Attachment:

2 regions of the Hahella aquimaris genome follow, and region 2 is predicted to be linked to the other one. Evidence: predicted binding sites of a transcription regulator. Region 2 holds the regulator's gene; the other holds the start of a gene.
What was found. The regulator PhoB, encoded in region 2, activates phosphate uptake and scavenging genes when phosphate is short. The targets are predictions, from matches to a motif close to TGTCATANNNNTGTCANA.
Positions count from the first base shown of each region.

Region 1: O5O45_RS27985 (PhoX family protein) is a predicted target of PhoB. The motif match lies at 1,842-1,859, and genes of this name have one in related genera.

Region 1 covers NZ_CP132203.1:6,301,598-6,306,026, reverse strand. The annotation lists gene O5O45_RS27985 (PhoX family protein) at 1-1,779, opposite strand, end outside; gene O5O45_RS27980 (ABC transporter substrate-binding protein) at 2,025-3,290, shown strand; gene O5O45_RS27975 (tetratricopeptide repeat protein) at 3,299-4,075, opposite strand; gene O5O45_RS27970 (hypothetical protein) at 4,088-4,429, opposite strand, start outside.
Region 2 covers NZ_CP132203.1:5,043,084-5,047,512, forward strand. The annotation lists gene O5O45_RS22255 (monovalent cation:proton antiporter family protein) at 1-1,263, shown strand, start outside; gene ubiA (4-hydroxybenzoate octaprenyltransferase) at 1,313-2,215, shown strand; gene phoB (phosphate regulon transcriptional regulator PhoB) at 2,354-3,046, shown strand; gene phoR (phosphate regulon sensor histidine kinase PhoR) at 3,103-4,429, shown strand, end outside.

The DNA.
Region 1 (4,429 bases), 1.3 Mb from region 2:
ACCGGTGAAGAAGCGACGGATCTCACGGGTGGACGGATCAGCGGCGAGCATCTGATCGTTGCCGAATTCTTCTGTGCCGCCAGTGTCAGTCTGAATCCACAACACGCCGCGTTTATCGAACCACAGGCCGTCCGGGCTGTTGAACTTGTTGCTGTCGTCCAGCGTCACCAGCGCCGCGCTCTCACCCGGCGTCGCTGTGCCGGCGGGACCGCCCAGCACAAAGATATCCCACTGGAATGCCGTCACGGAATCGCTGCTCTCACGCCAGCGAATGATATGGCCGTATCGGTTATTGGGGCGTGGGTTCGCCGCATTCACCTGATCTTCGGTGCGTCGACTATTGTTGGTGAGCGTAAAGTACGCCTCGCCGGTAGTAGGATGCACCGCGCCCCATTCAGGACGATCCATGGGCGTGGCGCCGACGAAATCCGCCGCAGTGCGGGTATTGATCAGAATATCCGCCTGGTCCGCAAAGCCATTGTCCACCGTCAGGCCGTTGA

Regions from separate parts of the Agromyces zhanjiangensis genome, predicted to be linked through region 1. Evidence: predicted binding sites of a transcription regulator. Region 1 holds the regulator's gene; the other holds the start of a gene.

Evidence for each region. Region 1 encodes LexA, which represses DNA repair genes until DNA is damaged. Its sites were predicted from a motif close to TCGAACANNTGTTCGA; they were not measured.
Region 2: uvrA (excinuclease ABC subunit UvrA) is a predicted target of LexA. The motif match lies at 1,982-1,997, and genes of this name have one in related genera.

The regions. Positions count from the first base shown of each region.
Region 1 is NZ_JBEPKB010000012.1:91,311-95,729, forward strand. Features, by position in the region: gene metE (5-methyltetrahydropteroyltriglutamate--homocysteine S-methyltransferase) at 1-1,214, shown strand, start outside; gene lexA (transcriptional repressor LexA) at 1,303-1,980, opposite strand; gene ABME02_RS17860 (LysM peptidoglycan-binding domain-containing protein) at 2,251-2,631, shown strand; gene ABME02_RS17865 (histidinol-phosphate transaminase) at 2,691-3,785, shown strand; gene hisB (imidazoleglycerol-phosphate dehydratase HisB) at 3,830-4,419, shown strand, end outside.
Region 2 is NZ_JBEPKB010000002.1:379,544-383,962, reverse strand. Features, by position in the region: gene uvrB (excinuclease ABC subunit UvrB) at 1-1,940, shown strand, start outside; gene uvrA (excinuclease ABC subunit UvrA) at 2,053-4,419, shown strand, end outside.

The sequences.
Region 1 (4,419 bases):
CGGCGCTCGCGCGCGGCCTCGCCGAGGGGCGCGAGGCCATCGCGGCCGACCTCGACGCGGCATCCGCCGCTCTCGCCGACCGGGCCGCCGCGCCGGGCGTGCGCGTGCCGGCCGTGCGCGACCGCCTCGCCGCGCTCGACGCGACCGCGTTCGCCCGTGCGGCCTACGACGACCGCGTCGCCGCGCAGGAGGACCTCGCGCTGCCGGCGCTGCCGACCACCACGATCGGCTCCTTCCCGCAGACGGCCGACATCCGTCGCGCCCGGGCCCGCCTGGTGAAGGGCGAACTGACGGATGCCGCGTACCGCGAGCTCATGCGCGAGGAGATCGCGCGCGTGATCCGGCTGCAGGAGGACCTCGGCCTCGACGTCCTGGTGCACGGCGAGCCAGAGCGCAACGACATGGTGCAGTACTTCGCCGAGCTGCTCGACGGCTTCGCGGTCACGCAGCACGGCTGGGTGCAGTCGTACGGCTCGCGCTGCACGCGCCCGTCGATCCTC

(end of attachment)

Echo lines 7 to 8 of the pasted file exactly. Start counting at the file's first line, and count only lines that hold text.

The DNA.
Region 1 (4,429 bases), 1.3 Mb from region 2: